'Del Rio Recovers' sets TX response

BY GEORGE PIPER | DEL RIO, Tx | September 19, 1998

DEL RIO, Tx (September 19, 1998) -- As the new community response organization

adopted plans for a major volunteer emphasis this week to help restore or

rebuild homes destroyed by flooding last month, new flash floods drove

residents back out of their homes.

Allowed back in their homes the following day, officials said they were

afraid heavy rains Thursday night would flood the community all over again.

It's that anxiety of potential destruction that makes it hard on storm

survivors, said Norman Hein, a regional facilitator for Church World


"That's what came through when I talked with the people of Del Rio: the

anxiety of being evacuated again," he said. "Fortunately nothing happened,

but (the previous flooding) is in the back of their minds."

As the concentrated disaster response effort in Del Rio entered its fifth

week, the Texas community has begun the long process ofrecovering from

deadly floods

last month brought by Tropical Storm Charley.

Bethel Center of Val Verde Inc., a local ecumenical community relief

agency, helped establish Del Rio Recovers, as part of a long-term recovery

strategy. Earlier this month, more than 50 people representing 14 denominations

and 22 congregations attended a meeting with government relief and local

health officials to discuss what assistance is available so that pastors

could report it back to their members.

"The response from the church community is just phenomenal here. It's a

cooperation and a sense of working together that I rarely see in

communities," said Hein.

The west Texas city of 34,000 is recovering from its worst flooding in 53

years after Tropical Storm Charley dumped about 20 inches of rain in the

area on Aug. 23 and 24. Raging waters damaged or destroyed at least 937

homes and left 16 dead. Another 32 are still missing.

Hein, who has spent nearly four weeks shuttling between Del Rio and his

Austin, Texas, office, attributed prior assistance efforts and strong

feelings of community for the good teamwork.

Volunteers can call (830) 774-8603 to lend help for cleanup and repair.

Labor Day weekend, volunteers came for a "mud out," removing a

home's contents and cleaning up mud and debris left behind by rushing


CWS' Emergency Response Office issued an appeal for $100,000 to help with

unmet needs arising from Tropical Storm Charley, Hurricane Bonnie and other

fall storms.

Pastoral care and case management in Spanish and English is needed in Del

Rio as well as rebuilding and reconstruction in low-income areas. CWS has

already sent some 300 health and cleanup kits to Del Rio.

Recovery will extend past the coming winter, and Hein and others are urging

the "winter Texans" -- those who take winter vacations in the state -- to

volunteer for a week or two. The idea will be circulated among northern

U.S. churches.

"If we could get one-tenth of the winter Texans, we would have a marvelous

crew of people," Hein said.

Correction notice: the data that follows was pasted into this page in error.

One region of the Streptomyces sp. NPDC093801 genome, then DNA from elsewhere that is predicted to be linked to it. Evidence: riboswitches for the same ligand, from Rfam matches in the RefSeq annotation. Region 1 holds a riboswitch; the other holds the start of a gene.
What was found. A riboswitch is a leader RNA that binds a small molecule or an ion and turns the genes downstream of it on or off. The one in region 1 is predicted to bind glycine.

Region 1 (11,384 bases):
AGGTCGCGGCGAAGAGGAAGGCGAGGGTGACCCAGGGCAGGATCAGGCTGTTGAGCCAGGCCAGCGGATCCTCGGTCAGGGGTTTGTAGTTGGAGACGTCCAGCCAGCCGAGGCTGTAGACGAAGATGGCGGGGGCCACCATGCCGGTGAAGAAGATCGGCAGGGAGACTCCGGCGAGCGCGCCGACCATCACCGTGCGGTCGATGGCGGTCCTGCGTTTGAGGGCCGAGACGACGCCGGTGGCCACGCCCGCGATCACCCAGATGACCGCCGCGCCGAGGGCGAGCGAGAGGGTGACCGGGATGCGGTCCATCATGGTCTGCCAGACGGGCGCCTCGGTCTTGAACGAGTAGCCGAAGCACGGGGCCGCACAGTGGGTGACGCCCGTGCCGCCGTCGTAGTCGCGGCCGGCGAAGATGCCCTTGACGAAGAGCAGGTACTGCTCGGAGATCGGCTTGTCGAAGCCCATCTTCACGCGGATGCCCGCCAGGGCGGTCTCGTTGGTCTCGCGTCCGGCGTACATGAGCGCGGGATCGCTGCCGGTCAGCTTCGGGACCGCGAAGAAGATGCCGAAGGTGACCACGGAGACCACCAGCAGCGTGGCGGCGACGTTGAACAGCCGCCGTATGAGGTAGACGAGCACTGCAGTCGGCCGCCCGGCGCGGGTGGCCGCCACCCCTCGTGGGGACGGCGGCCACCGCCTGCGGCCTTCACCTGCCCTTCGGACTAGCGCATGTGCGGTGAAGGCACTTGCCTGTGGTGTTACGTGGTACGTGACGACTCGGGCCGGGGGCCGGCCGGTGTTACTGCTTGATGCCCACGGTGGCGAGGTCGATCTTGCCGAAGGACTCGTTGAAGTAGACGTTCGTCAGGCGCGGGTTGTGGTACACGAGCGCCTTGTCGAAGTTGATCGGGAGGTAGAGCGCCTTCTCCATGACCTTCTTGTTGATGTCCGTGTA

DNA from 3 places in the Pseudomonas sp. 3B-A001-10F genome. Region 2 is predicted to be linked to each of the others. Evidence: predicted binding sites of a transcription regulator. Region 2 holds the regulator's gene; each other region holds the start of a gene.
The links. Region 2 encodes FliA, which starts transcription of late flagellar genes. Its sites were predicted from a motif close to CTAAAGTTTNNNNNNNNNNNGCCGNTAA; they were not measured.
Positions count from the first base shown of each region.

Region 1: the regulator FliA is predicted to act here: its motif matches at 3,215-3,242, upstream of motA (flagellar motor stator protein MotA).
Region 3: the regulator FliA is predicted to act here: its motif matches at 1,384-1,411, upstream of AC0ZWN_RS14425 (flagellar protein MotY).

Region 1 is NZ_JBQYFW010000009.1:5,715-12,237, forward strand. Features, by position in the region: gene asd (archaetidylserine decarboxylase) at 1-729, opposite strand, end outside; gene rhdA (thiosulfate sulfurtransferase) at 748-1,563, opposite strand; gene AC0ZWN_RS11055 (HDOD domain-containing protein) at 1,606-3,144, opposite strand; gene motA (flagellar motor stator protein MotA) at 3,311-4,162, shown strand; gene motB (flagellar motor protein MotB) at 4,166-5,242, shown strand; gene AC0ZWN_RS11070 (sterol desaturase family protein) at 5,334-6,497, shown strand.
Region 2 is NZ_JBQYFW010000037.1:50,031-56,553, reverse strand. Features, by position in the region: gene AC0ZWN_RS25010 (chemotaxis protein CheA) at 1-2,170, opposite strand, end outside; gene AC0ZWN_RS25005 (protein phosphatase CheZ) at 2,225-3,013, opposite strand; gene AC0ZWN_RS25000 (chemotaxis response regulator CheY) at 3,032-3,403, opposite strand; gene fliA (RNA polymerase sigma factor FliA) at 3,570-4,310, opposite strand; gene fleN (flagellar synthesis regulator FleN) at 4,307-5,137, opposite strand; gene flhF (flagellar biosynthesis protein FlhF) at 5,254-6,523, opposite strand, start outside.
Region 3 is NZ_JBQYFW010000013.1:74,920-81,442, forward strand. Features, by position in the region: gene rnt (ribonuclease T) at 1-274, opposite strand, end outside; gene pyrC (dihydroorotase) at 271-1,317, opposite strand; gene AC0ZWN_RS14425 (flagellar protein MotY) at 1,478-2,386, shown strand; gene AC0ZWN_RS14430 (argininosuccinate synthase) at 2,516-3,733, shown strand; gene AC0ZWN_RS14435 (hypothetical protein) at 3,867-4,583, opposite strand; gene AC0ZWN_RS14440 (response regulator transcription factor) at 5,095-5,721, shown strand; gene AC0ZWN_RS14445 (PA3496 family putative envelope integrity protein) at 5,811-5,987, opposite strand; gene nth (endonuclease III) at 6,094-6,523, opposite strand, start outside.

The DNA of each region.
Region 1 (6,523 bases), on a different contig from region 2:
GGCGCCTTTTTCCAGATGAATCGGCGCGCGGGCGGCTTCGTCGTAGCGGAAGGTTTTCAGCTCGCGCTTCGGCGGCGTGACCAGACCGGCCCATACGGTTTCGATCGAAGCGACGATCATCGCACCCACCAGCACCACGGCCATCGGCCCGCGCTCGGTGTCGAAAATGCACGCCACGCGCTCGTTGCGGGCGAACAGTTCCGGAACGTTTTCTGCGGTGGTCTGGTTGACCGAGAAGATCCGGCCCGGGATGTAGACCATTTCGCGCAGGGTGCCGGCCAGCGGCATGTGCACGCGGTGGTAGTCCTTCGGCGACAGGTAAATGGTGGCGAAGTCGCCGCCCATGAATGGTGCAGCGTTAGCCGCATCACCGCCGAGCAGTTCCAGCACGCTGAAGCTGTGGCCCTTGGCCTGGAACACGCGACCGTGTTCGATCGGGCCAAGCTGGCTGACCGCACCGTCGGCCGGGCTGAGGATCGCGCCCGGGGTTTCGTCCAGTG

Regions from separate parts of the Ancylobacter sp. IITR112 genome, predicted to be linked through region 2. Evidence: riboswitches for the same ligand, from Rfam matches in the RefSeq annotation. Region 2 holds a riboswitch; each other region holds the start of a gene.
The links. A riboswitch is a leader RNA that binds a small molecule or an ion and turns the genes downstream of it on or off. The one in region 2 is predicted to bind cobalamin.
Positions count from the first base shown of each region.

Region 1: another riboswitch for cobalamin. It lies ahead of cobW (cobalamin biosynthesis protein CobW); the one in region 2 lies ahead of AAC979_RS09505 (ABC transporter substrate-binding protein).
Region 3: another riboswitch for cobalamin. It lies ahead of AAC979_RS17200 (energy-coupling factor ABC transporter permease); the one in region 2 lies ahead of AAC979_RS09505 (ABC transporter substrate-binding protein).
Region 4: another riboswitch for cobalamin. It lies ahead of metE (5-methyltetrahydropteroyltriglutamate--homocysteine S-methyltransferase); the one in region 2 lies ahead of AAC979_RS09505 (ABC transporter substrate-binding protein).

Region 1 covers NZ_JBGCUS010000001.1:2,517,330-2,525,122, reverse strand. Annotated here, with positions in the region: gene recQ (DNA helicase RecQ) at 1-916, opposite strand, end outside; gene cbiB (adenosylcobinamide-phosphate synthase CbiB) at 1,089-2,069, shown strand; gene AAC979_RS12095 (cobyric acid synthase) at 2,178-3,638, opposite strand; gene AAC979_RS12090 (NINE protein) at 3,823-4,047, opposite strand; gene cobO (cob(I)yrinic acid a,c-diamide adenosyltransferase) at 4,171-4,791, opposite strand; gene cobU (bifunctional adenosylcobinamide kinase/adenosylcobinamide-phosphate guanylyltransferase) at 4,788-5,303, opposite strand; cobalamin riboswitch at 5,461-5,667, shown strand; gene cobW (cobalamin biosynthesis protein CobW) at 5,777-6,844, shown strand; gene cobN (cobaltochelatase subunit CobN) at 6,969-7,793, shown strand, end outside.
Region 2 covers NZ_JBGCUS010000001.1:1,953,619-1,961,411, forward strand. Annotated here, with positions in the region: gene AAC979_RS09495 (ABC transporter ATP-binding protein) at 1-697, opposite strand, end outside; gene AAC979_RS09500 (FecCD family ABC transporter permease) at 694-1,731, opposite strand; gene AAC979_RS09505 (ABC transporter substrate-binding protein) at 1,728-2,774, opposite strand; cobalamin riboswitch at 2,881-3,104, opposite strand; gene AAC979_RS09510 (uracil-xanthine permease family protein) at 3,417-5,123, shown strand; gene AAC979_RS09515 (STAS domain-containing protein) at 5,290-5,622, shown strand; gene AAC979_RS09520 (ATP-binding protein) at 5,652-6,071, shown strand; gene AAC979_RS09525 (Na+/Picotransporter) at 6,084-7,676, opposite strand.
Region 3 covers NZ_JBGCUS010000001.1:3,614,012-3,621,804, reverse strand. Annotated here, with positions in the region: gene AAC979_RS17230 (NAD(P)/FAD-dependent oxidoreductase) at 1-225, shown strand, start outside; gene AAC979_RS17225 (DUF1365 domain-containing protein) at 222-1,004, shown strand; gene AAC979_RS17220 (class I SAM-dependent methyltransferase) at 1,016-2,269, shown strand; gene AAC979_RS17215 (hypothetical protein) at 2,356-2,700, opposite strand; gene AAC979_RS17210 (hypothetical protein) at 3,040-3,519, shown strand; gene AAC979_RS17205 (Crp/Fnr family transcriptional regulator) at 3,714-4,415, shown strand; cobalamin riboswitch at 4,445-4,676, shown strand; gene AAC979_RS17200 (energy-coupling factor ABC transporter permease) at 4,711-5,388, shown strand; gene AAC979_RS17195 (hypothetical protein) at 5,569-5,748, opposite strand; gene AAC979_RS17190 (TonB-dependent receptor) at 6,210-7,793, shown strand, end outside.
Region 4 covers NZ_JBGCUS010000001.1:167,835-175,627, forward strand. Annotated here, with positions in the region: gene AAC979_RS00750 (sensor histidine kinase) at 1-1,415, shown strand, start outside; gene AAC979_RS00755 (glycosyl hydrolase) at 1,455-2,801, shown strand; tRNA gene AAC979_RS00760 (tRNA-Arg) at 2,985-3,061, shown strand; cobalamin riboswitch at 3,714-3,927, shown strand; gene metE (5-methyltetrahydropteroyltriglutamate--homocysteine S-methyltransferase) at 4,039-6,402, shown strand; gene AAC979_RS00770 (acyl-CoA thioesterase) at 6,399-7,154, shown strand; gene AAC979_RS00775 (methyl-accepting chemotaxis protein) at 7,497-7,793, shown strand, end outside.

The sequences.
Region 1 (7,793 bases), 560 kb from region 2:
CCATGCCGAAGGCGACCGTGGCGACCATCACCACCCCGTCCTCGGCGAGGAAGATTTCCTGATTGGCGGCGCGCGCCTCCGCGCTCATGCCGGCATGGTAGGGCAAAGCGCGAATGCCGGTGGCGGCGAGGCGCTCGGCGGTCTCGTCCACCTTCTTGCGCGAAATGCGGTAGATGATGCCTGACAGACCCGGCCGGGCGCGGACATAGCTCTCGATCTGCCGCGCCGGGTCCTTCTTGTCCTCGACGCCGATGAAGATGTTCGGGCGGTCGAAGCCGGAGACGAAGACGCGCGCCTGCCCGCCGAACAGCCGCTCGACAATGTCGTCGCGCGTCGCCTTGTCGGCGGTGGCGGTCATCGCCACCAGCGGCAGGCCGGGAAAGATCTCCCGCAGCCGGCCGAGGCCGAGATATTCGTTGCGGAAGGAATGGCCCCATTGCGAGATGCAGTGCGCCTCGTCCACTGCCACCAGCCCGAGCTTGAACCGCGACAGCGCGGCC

Various sites, including church lots, are being designated as parking for

potential winter volunteers. Some will also provide electricity, water and

sewer connections for people traveling in campers or recreational vehicles.

LDR and LSS hope to bring volunteers via its Operation Can Do, a youth

program which targets school breaks as a time for young people to be

volunteers. Hein said the organization also has provided Bethel Center with

a computer system for accounting and word processing tasks.

Mennonite Disaster Services (MDS) is sending coordinators to inspect the

area, said MDS Region 3 Director Vernon Miller. The organization's

volunteers likely will be involved in cleanup and repair, he said.

Earlier in the month, United Methodist Committee on Relief (UMCOR) sent a

semi-trailer load of cleaning materials, including pressure washers, flood

buckets and bleach, said Tom Hazelwood, UMCOR's Disaster Response manager.

Further response will depend on a weekend needs assessment, he said, adding

that UMCOR is also focusing on the Mexican side of the Rio Grande,

including Ciudad Acuna near Del Rio and Nuevo Laredo near Laredo.

Christian Reform World Relief Committee (CRWRC) is sending a work crew from

Michigan and also is initiating a response to raise money for long term


The Salvation Army and American Red Cross are serving meals for volunteers

and distributing water. The city's water system still hasn't been declared

safe, and some 100,000 gallons daily are transported to Del Rio.

Working with these groups has been Grace Community Church. The

interdenominational church opened its facility, after floodwaters hit the


More than 100 volunteers staffed the makeshift shelter in Del Rio's largest

church. Through Thursday, the effort saw clothed and fed 195 families,

sheltered 26 families and distributed 1,000 pounds of clothing, three

pickup trucks of baby formula 2,000 gallons of water and 2,000 pounds of

canned food, said the Rev. Arnold Menchaca, an assistant pastor. The church

also is establishing a relief fund to help with unmet needs.

The flooding marked the first time Grace Community operated as a shelter.

The 600-member congregation has since developed a more organized disaster

plan if it's needed again.

Menchaca echoed Hein's comments about the community coming together. It's

an example of people just helping others in need.

"I believe that when people see a need, they leave their own personal need

on the side," he said. "They put aside their religious biases and come

together to help out everybody."

Updated September 19, 1998

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